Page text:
Is there a cheapest/lightest/simplest wing structure other than aluminium tube and fabric?

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J.L. Frusha

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ResearchGate, etc. I have several downloads, and suggestions...
 

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dog

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Blow up tubes with compressed air.
ZLIN does this,though it is only to have a continious
and instant reading of spar integrity.
useing compressed air for structural purposes would require an active system that compensated for altitude ,redency would be difficult to get,and testing and development are going to be drawn out.
Essentialy a whole new technology to develope and mature.
that said
there is the simple fact of useing compressed air as a structural component of all cars and most airplanes
 

MR101005

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Thank you J.L.

We just have a little difference: You're talking about tensegrity wings. I of those who work with the Trensairity technique.
I'm copying from the first section of the link below:

".... The key principle of Tensairity is to use low pressure air to stabilize compression elements against buckling. The basic Tensairity structure is a beam with the properties of a simple airbeam as light weight, fast set up and compact storage volume but with the load bearing capacity of conventional steel girders. Ideal applications of the Tensairity technology are wide span roof structures, temporary buildings and footbridges. ...."

(download full text-pdf):


That's it! Maybe this link will be a little clearer now:

https://repository.tudelft.nl/islandora/object/uuid:306785d0-f75b-4378-a145-75905c83efa7/datastream/OBJ/download

And here some pictures:

Tensairity.jpg
 
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J.L. Frusha

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I'm sorry I don't understand this play on words. English isn't my mother tongue. But anyway: I hope my posting might be a bit clearer now :)

@Aesquire said "I hate to puncture your dreams"
I was making a play on words, using an old English song/nursery rhyme.
Puncture ~ Pop as in 'pop a balloon')
No offense intended.
Half a pound of tuppenny rice,
Half a pound of treacle.
That's the way the money goes,
Pop! Goes the weasel.[1]
Often a second and third verse is added:

Every night when I go out,
The monkey's on the table,
Take a stick and knock it off,
Pop! Goes the weasel.

Up and down the City Road,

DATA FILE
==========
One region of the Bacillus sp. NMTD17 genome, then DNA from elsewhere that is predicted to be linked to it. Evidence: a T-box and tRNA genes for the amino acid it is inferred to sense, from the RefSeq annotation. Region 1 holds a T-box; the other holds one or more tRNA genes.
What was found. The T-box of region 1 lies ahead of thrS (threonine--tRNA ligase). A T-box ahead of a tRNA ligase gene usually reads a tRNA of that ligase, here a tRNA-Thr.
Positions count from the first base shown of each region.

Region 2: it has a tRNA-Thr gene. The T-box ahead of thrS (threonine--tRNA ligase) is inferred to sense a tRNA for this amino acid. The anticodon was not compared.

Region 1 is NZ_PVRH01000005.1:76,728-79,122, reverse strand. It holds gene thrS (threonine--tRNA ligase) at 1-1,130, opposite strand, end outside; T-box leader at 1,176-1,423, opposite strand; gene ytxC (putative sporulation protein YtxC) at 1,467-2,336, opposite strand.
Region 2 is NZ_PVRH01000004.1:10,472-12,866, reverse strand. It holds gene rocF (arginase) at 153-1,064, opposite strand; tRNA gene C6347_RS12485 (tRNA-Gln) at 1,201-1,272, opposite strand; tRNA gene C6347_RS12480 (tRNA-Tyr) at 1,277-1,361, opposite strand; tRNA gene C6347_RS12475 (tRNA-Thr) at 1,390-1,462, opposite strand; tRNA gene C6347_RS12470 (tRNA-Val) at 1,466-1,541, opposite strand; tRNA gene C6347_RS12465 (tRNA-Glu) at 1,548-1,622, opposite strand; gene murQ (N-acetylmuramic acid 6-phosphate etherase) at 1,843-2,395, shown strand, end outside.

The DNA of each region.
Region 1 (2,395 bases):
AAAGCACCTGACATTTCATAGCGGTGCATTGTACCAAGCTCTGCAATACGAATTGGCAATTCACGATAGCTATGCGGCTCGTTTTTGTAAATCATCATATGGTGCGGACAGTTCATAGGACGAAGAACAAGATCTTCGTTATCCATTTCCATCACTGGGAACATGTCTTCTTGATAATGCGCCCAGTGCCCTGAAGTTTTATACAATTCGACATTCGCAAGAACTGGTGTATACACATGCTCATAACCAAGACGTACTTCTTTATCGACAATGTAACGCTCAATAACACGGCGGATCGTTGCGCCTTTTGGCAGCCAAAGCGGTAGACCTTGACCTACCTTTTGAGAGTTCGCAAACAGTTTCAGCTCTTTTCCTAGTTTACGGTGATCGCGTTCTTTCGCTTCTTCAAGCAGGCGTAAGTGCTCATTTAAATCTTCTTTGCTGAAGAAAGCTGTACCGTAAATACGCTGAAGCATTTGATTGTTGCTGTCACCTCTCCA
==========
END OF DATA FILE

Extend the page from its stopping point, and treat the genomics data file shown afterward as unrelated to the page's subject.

In and out the Eagle,
That's the way the money goes,
Pop! Goes the weasel.


1656829750240.png
 

MR101005

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I hate to puncture your dreams....
 

Riggerrob

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Was it Goodyear that made the inflatoplane?
Yes, Goodyear built a few Inflatoplane prototypes during the 1950s and they patented Airmat construction techniques. Airmat looks like a constant-thickness version of the through-stitching process now used to manufacture inflatable stand-on-top paddle-boards. They start with two sheets of impermeable fabric, then through-stitch with thousands of light-weight threads to maintain a constant thickness ... when inflated. Current through-stitch sewing machines can only produce constant-thickness slabs, but I predict that variable-thickness will be available within the next 5 years.
 

MR101005

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..... Airmat looks like a constant-thickness version of the through-stitching process now used to manufacture inflatable stand-on-top paddle-boards. .....
Yes. Airmat (for a aircraft wing) ---> Drop-Stitch Technology (for inflatable stand-on-top paddle-boards ---> ?

One more reason to think (sometimes) outside the box ;)

Here other technologies (ClustAir and VacuuAir) that you could imagine for a wing construction: TRIPSTIX Clustair technology for demanding water sports
 

Wespa

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Heavy! A 4.5' x 22' wing will have 100 lbs in it before the plywood skin and any structure, hinges, spar caps, etc.
Was it ever considered the use of an helium core for wings and fuselage to offset the weight of sturdy construction materials?
 

poormansairforce

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Was it ever considered the use of an helium core for wings and fuselage to offset the weight of sturdy construction materials?
Do the math on the internal volume of said wing filled with helium and you'll find that it's only 4.5 pounds lighter than if filled with air and that ignores the volume of any structure in the wing. I'll let you do the math on the fuselage volume and resultant weight decrease and then you can decide if it's worth your while or not
 
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